A Guilt-Filled Hero’s Journey: Beau is Afraid (2023) - Reviewed


All photos courtesy of A24

Ari Aster is obsessed with fucked up families. In Hereditary (2018), he focused on generational trauma. He followed that up with Midsommer (2019), a folk-horror-style film about cults and how they can prey on people by pretending to be the family they miss. Even his earlier work, like the 2011 short film The Strange Thing About the Johnsons, explores toxic familial dynamics. The man cannot seem to pull himself away from digging his cinematic finger into gaping emotional wounds, tearing them open for everyone to see.

In Beau is Afraid (2023), Aster has his sights on a single man, middle-aged Beau Wassermann (Joaquin Phoenix). Beau lives by himself in a shabby apartment in the seedy part of an unnamed city. He is riddled with anxiety and spends his day nervously navigating his errands, running for his life from place to place, and avoiding contact with other people if he can help it. In between his constant battle with fight-or-flight, Beau visits his psychiatrist (Stephen McKinley Henderson) to discuss his relationship with his mother and his various fears.

Right away, it's apparent that the universe that Beau resides in is a surreal exaggeration of the real world. The streets are full of naked homeless people murdering each other in plain sight; a man with heavy body modification chases Beau in front of his apartment every day on a schedule. The news has headlines like "Bad Stabby Man Stabs People," and every wall is adorned with perverse graffiti and hastily scrawled cocks. It is simultaneously over-the-top but strangely familiar: only one or two shades brighter than the world we currently exist in. It could be that it is our world, and Beau's anxiety warps it into the depraved view the audience sees.

As the cherry on top of the generalized anxiety sundae, Beau has to go home to visit his mother. His mother lays on the guilt trips hot and heavy, and Beau dreads the journey with every fiber of his being. Unfortunately, he also has the worst luck of all time, and a series of terrible events puts roadblocks in the way of his trip. These events spur an adventure, where Beau has to make his way through various situations to make it home finally. The film is divided into several chapters, each with its own characters and aesthetic, in which Beau has to navigate both his and others' neurosis. Phoenix does a fantastic job selling Beau's frantic apprehensiveness and need to please everyone, but he's always good with dark horse type characters.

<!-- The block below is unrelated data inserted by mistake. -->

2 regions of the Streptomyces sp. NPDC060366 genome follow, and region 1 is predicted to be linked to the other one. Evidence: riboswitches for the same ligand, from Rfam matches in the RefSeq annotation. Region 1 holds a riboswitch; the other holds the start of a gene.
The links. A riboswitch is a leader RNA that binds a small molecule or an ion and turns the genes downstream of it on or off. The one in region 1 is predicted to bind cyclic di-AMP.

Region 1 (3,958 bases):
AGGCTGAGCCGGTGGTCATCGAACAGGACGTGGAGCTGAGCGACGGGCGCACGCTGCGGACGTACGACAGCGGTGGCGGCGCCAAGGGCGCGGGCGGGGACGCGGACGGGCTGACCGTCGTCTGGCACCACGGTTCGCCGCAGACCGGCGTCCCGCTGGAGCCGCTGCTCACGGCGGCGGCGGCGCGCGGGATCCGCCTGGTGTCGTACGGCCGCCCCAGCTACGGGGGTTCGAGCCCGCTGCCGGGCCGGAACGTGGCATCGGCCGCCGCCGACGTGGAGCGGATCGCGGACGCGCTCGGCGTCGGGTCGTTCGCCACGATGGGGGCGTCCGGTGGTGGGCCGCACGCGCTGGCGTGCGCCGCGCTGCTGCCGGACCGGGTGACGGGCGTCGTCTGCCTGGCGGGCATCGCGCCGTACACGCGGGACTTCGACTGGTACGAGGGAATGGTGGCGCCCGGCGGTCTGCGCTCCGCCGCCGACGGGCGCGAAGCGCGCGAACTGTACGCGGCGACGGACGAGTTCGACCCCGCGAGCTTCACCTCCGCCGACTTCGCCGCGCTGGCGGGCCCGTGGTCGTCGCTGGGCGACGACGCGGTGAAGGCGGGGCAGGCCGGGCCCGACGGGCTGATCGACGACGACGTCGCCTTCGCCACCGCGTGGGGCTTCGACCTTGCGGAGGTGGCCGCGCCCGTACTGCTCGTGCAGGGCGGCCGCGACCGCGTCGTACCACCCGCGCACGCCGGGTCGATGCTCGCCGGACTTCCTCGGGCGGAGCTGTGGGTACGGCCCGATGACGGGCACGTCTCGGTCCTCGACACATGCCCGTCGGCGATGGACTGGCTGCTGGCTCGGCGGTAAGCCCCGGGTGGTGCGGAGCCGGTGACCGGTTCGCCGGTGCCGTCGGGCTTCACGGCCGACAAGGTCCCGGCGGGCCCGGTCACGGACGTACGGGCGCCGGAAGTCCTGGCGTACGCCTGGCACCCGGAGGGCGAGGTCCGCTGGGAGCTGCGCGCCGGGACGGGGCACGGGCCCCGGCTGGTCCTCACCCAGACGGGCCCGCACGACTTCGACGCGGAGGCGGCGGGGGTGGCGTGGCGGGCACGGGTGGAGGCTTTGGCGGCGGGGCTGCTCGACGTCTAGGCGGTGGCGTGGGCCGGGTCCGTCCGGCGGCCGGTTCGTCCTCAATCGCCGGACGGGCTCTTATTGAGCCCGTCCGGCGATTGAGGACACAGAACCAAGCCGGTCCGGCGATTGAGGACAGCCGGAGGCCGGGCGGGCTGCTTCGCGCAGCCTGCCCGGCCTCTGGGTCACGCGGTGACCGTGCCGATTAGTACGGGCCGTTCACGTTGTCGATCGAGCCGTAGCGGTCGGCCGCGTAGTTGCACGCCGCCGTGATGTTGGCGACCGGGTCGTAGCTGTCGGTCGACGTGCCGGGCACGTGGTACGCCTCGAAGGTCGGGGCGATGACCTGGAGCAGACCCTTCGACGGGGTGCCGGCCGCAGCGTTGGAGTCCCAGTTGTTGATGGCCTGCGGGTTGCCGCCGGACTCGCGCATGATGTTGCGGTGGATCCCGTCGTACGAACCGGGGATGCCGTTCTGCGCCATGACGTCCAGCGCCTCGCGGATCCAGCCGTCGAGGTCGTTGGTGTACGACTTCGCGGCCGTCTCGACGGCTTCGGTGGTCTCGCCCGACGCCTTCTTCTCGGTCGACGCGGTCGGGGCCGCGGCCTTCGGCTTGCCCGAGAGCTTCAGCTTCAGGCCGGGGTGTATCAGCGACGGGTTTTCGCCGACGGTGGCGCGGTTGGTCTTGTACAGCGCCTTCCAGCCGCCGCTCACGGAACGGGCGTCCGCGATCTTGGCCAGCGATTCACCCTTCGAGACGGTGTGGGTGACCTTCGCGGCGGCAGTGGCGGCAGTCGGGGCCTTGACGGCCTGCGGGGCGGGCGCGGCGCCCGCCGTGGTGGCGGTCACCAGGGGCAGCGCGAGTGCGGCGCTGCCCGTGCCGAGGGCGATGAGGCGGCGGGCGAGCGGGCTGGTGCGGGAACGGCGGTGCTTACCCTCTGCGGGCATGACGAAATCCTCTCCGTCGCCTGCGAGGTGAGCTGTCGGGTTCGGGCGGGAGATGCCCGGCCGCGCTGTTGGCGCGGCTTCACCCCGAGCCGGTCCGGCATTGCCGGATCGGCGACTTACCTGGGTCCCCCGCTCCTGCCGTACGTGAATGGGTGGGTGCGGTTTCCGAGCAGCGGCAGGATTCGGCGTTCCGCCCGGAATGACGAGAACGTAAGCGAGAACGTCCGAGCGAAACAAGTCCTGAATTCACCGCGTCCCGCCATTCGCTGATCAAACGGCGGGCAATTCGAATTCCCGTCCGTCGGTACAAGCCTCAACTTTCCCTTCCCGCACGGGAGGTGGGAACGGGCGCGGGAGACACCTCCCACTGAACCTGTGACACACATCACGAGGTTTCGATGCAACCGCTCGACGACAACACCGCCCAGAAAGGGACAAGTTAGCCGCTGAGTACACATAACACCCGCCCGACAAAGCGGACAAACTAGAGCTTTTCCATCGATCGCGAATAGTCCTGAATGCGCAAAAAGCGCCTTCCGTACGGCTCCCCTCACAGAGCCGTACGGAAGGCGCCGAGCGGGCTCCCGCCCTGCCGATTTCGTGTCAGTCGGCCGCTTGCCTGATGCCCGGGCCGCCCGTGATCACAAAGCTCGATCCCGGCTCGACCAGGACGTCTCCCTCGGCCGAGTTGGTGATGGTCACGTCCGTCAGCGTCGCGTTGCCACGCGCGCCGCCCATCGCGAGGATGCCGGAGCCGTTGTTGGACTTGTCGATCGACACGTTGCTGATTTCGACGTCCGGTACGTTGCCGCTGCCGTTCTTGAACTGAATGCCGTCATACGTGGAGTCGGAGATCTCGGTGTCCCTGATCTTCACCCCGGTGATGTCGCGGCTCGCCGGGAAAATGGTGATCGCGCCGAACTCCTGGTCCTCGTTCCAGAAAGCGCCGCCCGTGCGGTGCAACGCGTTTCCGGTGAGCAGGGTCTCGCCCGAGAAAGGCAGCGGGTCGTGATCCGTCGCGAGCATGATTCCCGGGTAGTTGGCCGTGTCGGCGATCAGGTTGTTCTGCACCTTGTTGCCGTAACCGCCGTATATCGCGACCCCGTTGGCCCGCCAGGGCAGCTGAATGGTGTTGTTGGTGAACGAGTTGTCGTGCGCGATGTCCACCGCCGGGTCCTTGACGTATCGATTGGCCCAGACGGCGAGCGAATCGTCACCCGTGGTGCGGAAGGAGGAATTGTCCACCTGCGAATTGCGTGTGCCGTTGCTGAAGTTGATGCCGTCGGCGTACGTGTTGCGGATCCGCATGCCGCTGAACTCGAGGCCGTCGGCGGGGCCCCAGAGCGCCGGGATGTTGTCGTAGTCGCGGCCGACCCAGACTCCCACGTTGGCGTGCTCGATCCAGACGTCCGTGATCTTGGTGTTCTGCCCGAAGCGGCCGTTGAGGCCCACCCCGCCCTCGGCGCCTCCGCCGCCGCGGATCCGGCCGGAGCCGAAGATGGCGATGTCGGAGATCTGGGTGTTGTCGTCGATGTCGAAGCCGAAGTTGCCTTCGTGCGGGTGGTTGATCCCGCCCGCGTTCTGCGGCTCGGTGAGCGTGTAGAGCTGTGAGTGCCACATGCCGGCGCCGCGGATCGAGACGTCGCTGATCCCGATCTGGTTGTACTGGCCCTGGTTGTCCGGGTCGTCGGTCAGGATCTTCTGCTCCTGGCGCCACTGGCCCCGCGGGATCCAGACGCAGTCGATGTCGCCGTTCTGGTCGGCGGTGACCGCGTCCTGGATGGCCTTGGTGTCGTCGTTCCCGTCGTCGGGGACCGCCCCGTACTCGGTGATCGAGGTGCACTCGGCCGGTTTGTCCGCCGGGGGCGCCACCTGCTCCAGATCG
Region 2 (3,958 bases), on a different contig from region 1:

Each chapter focuses on a different idea: addiction to prescription drugs and the death of the American dream in a quiet suburb, a take on A Midsummer Night's Dream with a traveling play troupe, an homage to the stylized kabuki storybook look of The Ballad of Narayama (1958), finally ending on a Mommy Dearest (1981) horror show. Throughout all this, Aster's dark humor pops up consistently but never when you expect it to, casually winking at the audience. Aster isn't taking this seriously, and he doesn't think you should be, either. At some points, he is channeling Alejandro Jodorowsky's penchant for Dadaist set pieces and surrealism.

The pacing is by far the worst aspect of the film, primarily because of the hills and valleys of each vignette. There are essentially four climaxes in the narrative, and after each one, it gets a bit harder to focus on the bigger picture entirely, and it gets increasingly muddled as more players are added. Thematically this could be on purpose to put the audience inside Beau's head, as his entire life is a chaotic horror show, but it can prove tedious at times. 

Beau is Afraid is a distinctive art piece full of idiosyncrasies and asides. It's like sorting through someone's smelly, dirty laundry piece by piece. Like all personal art, by its nature, it will not appeal to everyone, but those who resonate with it will find it endlessly fascinating.

--Michelle Kisner